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Myers Lecture: Treatment of Larynx Cancer Evolves

Frans J.M. Hilgers, MD, PhD

Frans J.M. Hilgers, MD, PhD

The treatment landscape for advanced cancer of the larynx has changed considerably over the last two decades. Beyond advances in organ-sacrificing surgery, organ-preserving therapies have evolved, requiring surgeons to go beyond the surgical suite to have a role in the patient’s rehabilitation.

Frans J.M. Hilgers, MD, PhD, Chairman Emeritus of head and neck oncology and surgery at the Netherlands Cancer Institute, Amsterdam, will discuss some of the consequences of this changing landscape during the Eugene N. Myers, MD, International Lecture on Head and Neck Cancer. He will present “Care and Rehabilitation of Patients Treated for Advanced Laryngeal Cancer” from 2:15 pm-3:15 pm today in Ballroom C4.

Total laryngectomy remains indispensable as a primary treatment modality for advanced (T4) larynx cancer, and for the management of recurrent disease and/or debilitating laryngeal dysfunction after prior nonsurgical treatment. Thus, post-laryngectomy rehabilitation remains an essential theme for today’s laryngeal cancer care and rehabilitation.

“The involvement of the head and neck surgeon should not stop at the surgical voice restoration procedure itself, but it should be continued long after, not leaving the allied health professional struggling too long alone with an occasional unavoidable problem, as now sometimes is the case,” Dr. Hilgers said. “Just like the regular multidisciplinary tumor board, there should be a multidisciplinary rehabilitation board dealing with short- and long-term rehabilitation issues, and the head and neck surgeon should be a key member of this board.”

In addition to looking at the pathophysiology of the post-laryngectomy voice, breathing, and olfaction, and current rehabilitation options, he will pay special attention to developments in clinical and voice research, and medical device technology assessment.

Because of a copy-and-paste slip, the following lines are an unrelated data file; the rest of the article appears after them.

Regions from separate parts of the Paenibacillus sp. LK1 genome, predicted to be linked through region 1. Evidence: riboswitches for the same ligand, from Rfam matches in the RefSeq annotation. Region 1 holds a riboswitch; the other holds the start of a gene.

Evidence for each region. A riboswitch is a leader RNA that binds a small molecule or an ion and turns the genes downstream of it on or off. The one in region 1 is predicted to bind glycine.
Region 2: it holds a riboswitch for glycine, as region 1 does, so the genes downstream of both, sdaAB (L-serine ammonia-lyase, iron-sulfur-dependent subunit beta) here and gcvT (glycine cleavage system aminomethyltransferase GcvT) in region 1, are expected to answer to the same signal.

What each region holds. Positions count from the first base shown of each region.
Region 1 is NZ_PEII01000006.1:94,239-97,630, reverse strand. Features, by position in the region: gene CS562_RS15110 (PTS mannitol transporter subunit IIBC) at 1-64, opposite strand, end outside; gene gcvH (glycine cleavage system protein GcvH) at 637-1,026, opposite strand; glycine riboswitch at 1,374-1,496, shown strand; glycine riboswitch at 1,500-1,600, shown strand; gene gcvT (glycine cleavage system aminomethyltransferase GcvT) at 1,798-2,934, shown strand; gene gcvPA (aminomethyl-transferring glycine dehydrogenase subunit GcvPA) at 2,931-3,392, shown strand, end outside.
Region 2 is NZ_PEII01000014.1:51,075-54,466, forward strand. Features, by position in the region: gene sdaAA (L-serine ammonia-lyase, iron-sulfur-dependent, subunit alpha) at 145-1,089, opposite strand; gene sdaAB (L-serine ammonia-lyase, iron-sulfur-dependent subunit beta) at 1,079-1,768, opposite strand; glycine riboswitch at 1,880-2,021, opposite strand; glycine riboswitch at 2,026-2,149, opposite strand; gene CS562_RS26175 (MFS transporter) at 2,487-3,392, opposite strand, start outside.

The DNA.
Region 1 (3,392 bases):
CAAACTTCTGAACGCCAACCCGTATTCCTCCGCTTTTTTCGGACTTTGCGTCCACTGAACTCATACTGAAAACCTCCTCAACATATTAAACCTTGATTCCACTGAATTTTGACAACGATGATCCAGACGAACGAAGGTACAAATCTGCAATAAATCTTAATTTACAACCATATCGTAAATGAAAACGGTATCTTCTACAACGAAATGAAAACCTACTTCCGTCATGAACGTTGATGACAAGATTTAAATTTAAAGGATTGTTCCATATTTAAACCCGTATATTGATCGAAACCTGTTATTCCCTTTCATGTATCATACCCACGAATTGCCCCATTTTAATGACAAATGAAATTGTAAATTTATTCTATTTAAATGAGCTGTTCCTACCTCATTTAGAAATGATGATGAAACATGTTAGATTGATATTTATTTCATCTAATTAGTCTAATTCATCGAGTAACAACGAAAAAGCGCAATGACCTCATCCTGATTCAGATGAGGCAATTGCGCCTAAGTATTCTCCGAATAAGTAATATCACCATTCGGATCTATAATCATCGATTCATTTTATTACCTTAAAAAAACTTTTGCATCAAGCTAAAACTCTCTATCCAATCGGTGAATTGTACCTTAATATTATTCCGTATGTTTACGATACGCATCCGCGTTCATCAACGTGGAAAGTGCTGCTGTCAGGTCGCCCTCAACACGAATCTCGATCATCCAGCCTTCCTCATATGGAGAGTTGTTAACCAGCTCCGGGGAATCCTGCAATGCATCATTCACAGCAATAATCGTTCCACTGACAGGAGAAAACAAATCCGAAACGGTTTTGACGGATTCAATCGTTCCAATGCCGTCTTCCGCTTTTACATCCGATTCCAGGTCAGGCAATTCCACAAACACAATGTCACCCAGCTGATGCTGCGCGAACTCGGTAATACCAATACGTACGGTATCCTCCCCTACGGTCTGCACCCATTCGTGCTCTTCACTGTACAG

“These developments in most cases still enable reliable restoration of pulmonary-driven speech and compensation for lost upper-respiratory tract functions, despite increasing surgical challenges,” he said. “Head and neck surgeons should lead clinicians in head and neck cancer functional research, obviously in close collaboration with their allied health professionals, because together they have the surgical and clinical armamentarium and insights needed to restore lost and impaired functions.

“However, rehabilitation nowadays not only concerns the functional repercussions of the disconnected upper and lower airways, but also functional issues caused by the compromised larynx and pharynx after organ-preserving therapy, which is especially seen by the presence of acute and chronic dysphagia.”

For Dr. Hilgers, past non-surgical protocols should have focused more on function preservation then on mere organ preservation.

“We more or less were caught by surprise that organ preservation is not necessarily synonymous with function preservation,” he said. “Function preservation thus should be a key element in any new non-surgical protocol, also in view of the fact that in many instances, overall quality of life after surgical and non-surgical treatment is more or less similar. This means that one can not assume that quality of life after organ preservation is ‘automatically’ better than after organ-sacrificing treatment.

“When we invest similar time and energy into dysphagia research and rehabilitation, as we have done in post-laryngectomy rehabilitation, my expectation is that we will be able to also solve, or at least improve, this debilitating aspect of organ-preservation treatment better than so far deemed possible.”